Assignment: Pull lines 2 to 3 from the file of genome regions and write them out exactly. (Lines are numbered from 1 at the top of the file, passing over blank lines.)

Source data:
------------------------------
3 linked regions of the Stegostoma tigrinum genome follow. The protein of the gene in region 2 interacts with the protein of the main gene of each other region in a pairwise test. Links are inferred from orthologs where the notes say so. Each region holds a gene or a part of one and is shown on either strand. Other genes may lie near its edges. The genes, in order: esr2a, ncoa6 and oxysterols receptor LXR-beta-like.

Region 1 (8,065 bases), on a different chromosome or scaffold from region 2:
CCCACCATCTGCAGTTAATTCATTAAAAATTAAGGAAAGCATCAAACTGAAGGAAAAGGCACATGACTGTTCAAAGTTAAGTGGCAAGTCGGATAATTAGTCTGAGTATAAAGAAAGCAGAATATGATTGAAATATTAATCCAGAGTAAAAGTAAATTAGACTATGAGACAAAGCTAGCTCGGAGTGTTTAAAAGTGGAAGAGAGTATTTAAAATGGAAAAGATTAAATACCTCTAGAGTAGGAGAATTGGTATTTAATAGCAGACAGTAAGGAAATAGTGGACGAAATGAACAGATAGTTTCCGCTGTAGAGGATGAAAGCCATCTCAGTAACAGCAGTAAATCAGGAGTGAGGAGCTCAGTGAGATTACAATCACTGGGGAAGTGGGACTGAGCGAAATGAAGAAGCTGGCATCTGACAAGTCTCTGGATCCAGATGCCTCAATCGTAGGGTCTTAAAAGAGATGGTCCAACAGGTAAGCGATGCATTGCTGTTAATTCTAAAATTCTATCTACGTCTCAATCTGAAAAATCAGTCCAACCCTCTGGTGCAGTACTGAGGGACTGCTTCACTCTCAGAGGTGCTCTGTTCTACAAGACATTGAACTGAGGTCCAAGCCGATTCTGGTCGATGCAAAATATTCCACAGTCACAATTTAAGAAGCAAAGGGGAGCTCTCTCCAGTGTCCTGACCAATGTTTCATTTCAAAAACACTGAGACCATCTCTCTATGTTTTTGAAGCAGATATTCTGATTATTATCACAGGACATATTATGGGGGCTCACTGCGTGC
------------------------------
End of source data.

Region 1 (8,065 bases), on a different chromosome or scaffold from region 2:
CCCACCATCTGCAGTTAATTCATTAAAAATTAAGGAAAGCATCAAACTGAAGGAAAAGGCACATGACTGTTCAAAGTTAAGTGGCAAGTCGGATAATTAGTCTGAGTATAAAGAAAGCAGAATATGATTGAAATATTAATCCAGAGTAAAAGTAAATTAGACTATGAGACAAAGCTAGCTCGGAGTGTTTAAAAGTGGAAGAGAGTATTTAAAATGGAAAAGATTAAATACCTCTAGAGTAGGAGAATTGGTATTTAATAGCAGACAGTAAGGAAATAGTGGACGAAATGAACAGATAGTTTCCGCTGTAGAGGATGAAAGCCATCTCAGTAACAGCAGTAAATCAGGAGTGAGGAGCTCAGTGAGATTACAATCACTGGGGAAGTGGGACTGAGCGAAATGAAGAAGCTGGCATCTGACAAGTCTCTGGATCCAGATGCCTCAATCGTAGGGTCTTAAAAGAGATGGTCCAACAGGTAAGCGATGCATTGCTGTTAATTCTAAAATTCTATCTACGTCTCAATCTGAAAAATCAGTCCAACCCTCTGGTGCAGTACTGAGGGACTGCTTCACTCTCAGAGGTGCTCTGTTCTACAAGACATTGAACTGAGGTCCAAGCCGATTCTGGTCGATGCAAAATATTCCACAGTCACAATTTAAGAAGCAAAGGGGAGCTCTCTCCAGTGTCCTGACCAATGTTTCATTTCAAAAACACTGAGACCATCTCTCTATGTTTTTGAAGCAGATATTCTGATTATTATCACAGGACATATTATGGGGGCTCACTGCGTGC